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2012 Campaign

Mitt Romney Picks a Wildcatter to Guide Energy Policy


Mitt Romney Picks a Wildcatter to Guide Energy Policy

Photograph by Mark Mahaney for Bloomberg Businessweek

Last week, as gas prices across the country continued to rise, Mitt Romney announced he was putting together an energy policy advisory group and naming as its head a man who would stand to benefit from the likely advice he would give: Harold Hamm, the Oklahoman who started his first oil services company out of a Ford pickup in 1967 and now controls one of the top companies drilling in North Dakota’s oil-rich Bakken shale formation.

Hamm is the chairman and chief executive officer of Continental Resources (CLR), the largest leaseholder in the Bakken. He began drilling there almost two decades ago and stuck with it when competitors gave up, as Bloomberg Businessweek reported in this profile of the wildcatter back in January. “In America, people lost the will to drill for oil,” he told reporter Bryan Gruley. “I’m a little more hardheaded than other people.”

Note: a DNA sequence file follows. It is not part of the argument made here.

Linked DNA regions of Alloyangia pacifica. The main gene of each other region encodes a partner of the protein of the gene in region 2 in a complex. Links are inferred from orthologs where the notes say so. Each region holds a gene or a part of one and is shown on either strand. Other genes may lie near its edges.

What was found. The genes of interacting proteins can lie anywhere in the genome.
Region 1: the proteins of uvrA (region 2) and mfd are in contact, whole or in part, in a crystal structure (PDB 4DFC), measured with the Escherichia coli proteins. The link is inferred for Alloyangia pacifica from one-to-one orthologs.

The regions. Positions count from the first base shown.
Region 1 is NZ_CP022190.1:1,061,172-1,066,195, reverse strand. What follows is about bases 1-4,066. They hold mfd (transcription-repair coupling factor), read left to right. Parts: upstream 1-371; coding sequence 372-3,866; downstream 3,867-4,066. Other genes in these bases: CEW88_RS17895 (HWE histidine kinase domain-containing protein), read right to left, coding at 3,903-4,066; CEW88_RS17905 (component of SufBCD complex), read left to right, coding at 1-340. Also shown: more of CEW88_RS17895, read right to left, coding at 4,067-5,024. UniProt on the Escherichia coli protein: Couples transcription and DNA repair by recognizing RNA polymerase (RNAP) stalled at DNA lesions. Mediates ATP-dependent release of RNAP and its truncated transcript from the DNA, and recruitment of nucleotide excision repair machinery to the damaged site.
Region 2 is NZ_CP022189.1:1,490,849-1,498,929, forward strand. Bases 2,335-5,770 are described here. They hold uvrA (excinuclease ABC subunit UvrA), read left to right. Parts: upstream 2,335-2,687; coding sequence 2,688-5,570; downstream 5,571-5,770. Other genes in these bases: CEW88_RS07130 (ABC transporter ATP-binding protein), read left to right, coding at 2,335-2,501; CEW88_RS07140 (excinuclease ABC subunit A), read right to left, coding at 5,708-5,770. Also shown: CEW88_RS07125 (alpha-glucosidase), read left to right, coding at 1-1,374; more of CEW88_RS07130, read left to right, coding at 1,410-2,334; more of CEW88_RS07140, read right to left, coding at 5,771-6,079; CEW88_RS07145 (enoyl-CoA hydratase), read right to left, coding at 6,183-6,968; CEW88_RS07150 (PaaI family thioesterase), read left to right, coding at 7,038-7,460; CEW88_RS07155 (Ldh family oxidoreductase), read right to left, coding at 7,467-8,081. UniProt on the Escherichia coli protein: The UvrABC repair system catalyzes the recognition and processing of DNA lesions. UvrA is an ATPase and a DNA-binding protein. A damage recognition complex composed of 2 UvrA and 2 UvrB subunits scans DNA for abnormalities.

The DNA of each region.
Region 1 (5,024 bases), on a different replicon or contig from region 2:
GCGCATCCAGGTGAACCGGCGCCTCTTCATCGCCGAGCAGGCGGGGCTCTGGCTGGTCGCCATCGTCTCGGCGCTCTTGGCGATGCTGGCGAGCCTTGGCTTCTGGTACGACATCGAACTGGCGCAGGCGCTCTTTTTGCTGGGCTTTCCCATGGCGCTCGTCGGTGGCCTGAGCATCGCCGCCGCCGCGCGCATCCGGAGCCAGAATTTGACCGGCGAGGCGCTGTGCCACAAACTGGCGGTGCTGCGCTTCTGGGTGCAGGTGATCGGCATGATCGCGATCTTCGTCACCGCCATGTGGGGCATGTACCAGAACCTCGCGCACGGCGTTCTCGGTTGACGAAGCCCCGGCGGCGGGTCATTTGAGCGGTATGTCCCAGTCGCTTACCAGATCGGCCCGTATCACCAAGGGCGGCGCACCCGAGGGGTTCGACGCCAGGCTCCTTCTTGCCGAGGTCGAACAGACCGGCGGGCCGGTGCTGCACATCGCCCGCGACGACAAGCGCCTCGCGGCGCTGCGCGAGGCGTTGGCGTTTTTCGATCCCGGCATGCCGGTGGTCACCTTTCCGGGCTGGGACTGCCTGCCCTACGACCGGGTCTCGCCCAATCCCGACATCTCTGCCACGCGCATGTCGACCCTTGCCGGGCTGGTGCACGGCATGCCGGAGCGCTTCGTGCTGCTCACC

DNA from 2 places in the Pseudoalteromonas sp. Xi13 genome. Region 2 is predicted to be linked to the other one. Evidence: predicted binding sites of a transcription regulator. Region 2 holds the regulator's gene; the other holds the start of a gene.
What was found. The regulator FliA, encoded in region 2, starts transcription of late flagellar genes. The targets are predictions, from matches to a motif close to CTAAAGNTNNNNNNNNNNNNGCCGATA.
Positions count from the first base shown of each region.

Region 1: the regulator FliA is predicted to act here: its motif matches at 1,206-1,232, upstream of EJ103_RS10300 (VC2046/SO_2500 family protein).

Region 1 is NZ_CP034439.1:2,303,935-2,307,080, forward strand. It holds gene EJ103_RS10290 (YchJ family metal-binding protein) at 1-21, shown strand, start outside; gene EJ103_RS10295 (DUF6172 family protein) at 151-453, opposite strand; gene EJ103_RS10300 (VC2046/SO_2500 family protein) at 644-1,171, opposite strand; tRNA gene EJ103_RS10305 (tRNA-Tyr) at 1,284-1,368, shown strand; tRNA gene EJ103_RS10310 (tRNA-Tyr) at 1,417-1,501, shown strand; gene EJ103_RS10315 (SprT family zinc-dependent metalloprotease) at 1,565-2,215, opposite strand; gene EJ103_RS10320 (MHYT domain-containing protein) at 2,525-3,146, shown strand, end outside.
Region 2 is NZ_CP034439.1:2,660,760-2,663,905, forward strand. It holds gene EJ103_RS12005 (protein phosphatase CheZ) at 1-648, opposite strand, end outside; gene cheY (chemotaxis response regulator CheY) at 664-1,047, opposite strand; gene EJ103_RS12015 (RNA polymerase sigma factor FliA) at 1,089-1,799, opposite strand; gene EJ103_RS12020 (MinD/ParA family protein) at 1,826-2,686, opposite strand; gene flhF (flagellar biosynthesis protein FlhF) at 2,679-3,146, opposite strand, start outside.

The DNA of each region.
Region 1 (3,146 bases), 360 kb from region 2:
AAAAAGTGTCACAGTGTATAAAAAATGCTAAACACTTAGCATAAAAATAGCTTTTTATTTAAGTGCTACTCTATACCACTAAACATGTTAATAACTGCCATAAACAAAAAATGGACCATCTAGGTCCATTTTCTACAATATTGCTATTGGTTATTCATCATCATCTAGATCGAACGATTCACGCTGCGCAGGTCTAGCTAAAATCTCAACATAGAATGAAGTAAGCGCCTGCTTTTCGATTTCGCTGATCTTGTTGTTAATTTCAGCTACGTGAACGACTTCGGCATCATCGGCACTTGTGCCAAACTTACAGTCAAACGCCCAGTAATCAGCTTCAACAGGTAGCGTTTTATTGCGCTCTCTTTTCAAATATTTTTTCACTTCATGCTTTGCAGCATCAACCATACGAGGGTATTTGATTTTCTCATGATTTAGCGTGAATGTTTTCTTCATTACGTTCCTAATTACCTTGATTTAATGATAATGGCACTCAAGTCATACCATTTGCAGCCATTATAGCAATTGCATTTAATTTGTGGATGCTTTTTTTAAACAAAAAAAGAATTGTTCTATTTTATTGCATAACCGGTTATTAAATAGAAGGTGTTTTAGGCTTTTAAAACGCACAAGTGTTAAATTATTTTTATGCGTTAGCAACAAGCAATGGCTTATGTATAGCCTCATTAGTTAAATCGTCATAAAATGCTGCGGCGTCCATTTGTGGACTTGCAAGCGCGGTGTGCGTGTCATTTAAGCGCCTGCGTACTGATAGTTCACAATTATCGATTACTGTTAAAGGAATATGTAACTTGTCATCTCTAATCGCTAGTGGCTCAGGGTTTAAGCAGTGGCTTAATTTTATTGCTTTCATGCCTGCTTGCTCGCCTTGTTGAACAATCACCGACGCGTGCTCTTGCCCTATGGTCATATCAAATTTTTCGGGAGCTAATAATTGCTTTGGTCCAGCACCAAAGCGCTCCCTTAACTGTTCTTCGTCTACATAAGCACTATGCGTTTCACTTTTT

Hamm actually has the kind of pedigree Rick Santorum has been touting: He worked pumping gas for high school credit and never got a college degree, though he did take classes in geology and mineralogy.

Expect to see Hamm railing against President Barack Obama’s call to cut back on tax breaks for oil companies. As Gruley tells it, the billionaire gets riled up at the mention of the subject. In July he was at the White House for an event honoring people who have promised to give most of their wealth to charity. “Hamm says he told Obama there’s plenty of oil to be found in the U.S.,” Gruley wrote. “He felt the President blew him off. ‘It was like, if you’re in the oil-and-gas industry, you don’t matter,’ he says.”

Hinman is an associate editor for Bloomberg Businessweek.

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